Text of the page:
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Overview

This tutorial presents, step-by-step, how to get started with Erbix from a developer perspective, in order to be able to use Erbix to create online apps.

The tutorial includes the initial concepts regarding server-side JavaScript programming, presents a Hello World application and explains how to set it up on a website hosted on Erbix.

JavaScript Everywhere

The most popular form of JavaScript is the one offered by today's web browsers in order to execute specific instructions regarding the content of a HTML webpage after it finished loading inside the browser.

This programming environment, known as client-side JavaScript, has two distinct parts:

  • the core JavaScript language, the one including keywords like var, for or if.
  • the variables and functions exported by the browser, such as alert, confirm or the document DOM (Document Object Model), which allows page authors to access and manipulate the webpage.

In this way, JavaScript, a language which by itself has no knowledge of HTML or document nodes, has been modified to be aware of special bindings inserted by the browsers in order to be able to manipulate webpages.

Recently a new idea emerged: instead of using languages like PHP, Java, Python or Ruby in order to specify how an app's webserver should respond to the incoming HTTP requests, let's use JavaScript. Just like in the case of browsers, specific bindings need to be exposed to enable developers to do things like database SQL interaction or file I/O operations, but the core of the language is kept unmodified. This is called server-side JavaScript.

CommonJS and Modules

Initially, several server-side JavaScript bindings appeared. Relatively soon, the need for standardization and inter-operability between them became obvious.

Folks gathered under what is known today as the CommonJS project. The group aims to provide a standard library that an application developer will be able to use in order to run his CommonJS complaint code across different JavaScript interpreters and host environments.

Despite being at the beginning of their efforts with a bold mission to pursue in the foreseeable future, CommonJS managed to lay a solid foundation by establishing a compartimentalization model called modules which allows library-like separation in JavaScript: the variables are no longer global, instead they are limited at the module level and have to be manually exported to gain visibility in other parts of the code.

A Modules/1.1.1 Example

There are different versions of the modules specification. Erbix uses Modules/1.1.1.

In Erbix, a module is a single .js file in which there are 3 keywords with special meaning:

  • exports is an existing hash which accepts new keys as a way to export variables and functions in order to gain visibility outside the current module.
  • require is an existing function which accepts one parameter identifying an external module path and returns a hash with all the exported variables and functions by that module.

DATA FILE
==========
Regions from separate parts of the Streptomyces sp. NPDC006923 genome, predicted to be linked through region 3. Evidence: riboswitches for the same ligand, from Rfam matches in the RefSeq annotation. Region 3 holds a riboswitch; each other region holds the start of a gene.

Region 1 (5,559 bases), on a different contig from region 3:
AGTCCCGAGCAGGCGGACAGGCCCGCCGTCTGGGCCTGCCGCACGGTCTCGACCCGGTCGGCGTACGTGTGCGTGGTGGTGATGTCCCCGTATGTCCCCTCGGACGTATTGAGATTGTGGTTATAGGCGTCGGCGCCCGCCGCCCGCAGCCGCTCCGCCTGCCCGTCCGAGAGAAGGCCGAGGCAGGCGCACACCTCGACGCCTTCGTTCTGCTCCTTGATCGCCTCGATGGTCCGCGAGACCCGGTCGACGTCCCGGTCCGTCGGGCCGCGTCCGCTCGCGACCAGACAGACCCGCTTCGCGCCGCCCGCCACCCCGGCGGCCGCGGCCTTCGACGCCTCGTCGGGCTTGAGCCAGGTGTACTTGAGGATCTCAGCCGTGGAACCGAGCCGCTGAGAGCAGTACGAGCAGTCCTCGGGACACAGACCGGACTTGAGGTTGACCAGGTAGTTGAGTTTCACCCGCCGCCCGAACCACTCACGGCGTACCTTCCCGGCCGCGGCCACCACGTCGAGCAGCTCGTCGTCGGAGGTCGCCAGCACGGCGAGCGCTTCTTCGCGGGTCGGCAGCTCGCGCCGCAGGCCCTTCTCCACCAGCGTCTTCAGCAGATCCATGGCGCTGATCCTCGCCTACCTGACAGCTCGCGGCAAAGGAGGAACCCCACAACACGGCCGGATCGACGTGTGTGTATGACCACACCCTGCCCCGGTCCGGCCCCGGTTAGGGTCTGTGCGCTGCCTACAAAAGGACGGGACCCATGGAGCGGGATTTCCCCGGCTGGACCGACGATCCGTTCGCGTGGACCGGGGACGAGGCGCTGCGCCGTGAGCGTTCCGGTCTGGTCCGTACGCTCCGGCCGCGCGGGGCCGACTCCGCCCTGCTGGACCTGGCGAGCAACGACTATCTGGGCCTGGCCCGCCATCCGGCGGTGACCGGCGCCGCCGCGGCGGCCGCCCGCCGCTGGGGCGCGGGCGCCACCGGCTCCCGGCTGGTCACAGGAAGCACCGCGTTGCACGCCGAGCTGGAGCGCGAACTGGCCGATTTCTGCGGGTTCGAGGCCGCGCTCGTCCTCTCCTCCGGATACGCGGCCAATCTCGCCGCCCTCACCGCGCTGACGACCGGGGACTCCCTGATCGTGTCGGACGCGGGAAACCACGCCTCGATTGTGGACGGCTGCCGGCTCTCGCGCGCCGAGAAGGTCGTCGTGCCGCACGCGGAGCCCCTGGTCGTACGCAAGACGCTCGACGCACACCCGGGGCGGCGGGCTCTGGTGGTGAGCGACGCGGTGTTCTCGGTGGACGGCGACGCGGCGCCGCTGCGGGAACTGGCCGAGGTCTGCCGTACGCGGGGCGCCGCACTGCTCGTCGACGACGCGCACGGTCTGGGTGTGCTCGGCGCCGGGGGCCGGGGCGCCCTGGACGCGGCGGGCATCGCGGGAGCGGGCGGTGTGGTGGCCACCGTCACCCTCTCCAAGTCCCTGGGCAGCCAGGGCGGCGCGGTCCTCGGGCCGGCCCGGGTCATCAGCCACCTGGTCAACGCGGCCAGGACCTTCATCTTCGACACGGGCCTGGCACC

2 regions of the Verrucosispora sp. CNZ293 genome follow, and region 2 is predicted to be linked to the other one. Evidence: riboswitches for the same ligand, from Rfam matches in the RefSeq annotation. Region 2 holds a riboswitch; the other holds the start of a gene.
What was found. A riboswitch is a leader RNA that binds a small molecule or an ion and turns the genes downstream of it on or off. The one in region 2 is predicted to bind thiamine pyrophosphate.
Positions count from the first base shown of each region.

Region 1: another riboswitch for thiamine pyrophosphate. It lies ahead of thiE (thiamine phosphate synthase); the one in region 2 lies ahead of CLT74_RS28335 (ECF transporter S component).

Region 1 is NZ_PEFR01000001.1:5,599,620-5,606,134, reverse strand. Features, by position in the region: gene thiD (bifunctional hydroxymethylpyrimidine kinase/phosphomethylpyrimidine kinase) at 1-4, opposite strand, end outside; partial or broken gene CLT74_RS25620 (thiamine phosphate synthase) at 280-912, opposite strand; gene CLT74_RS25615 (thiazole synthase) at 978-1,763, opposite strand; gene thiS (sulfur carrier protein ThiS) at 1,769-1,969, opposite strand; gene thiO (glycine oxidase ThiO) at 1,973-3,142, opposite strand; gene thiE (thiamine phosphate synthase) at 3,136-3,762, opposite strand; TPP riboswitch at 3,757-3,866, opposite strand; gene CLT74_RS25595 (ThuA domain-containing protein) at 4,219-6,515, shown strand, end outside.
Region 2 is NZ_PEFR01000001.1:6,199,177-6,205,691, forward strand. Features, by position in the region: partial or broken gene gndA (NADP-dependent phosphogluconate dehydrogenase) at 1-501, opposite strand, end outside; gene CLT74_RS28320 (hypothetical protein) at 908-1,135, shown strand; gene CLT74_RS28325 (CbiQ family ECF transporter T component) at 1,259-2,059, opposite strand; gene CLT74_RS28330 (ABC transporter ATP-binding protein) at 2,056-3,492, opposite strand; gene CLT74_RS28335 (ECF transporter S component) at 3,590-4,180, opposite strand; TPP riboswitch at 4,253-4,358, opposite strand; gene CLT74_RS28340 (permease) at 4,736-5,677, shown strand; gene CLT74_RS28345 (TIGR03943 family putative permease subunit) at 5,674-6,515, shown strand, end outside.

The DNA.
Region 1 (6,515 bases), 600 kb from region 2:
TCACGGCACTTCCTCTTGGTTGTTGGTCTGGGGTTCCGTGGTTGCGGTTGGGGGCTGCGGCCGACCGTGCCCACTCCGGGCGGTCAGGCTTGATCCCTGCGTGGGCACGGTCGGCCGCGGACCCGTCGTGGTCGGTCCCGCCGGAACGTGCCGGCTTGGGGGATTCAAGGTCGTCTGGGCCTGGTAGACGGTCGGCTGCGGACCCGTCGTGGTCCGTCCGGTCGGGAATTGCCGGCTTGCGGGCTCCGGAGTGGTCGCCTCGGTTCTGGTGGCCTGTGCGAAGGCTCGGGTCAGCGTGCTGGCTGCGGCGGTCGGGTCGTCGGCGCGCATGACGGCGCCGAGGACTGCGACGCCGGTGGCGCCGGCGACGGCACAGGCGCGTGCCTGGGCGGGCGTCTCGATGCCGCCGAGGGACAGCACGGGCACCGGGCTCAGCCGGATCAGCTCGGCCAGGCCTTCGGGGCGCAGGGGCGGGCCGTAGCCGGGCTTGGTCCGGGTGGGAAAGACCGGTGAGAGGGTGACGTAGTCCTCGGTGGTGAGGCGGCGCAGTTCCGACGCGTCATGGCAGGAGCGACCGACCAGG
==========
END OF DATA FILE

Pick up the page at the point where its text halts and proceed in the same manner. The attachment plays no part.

• module is a read-only existing hash containing information about the current module (such as module.id).

Here's an example with two module files:

ageToMonths.js, the first module, contains a function converting a specific number of years into months. Notice how exports is being used.

function ageToMonths(years) {
  return years * 12;
}
exports.ageToMonths = ageToMonths;

ageAdder.js, the second module, uses the first module and contains a function that takes as input two age variables in years and returns the total number of months that would have been lived by two persons having said ages. Notice how require is being used.

function adder(years1, years2) {
  return require('ageToMonths.js').ageToMonths(years1 + years2);
}

JSGI and a Hello World Example

The other important specification of the CommonJS group is called JSGI.

JSGI comes from JavaScript Server Gateway Interface; it defines a standard regarding how a function should look like in order to be able to communicate with a webserver regarding an incoming HTTP request and the response that should be returned to the user.

Erbix currently uses the JSGI/0.3 version. The standard is relatively simple and defines the input and the output that such a function should provide.

Input:

  • request: an unique input parameter containing different keys that indicate details about the incoming request. The full list can be found in the specification, but the most important key is request.pathInfo, which contains the path of the URL requested by the client (found in the URL after the domain hostname and the app prefix, if any).

Output - a hash containing the following 3 keys:

  • status - numeric field indicating the status code of the reply, according to rfc2616.
  • headers - hash of key/value pairs reflecting header names and corresponding values in the reply. The most important key, "Content-type", should be associated with a "text/plain" value in case of outputing plain text, or with "text/html" in case HTML markup is being returned in the body.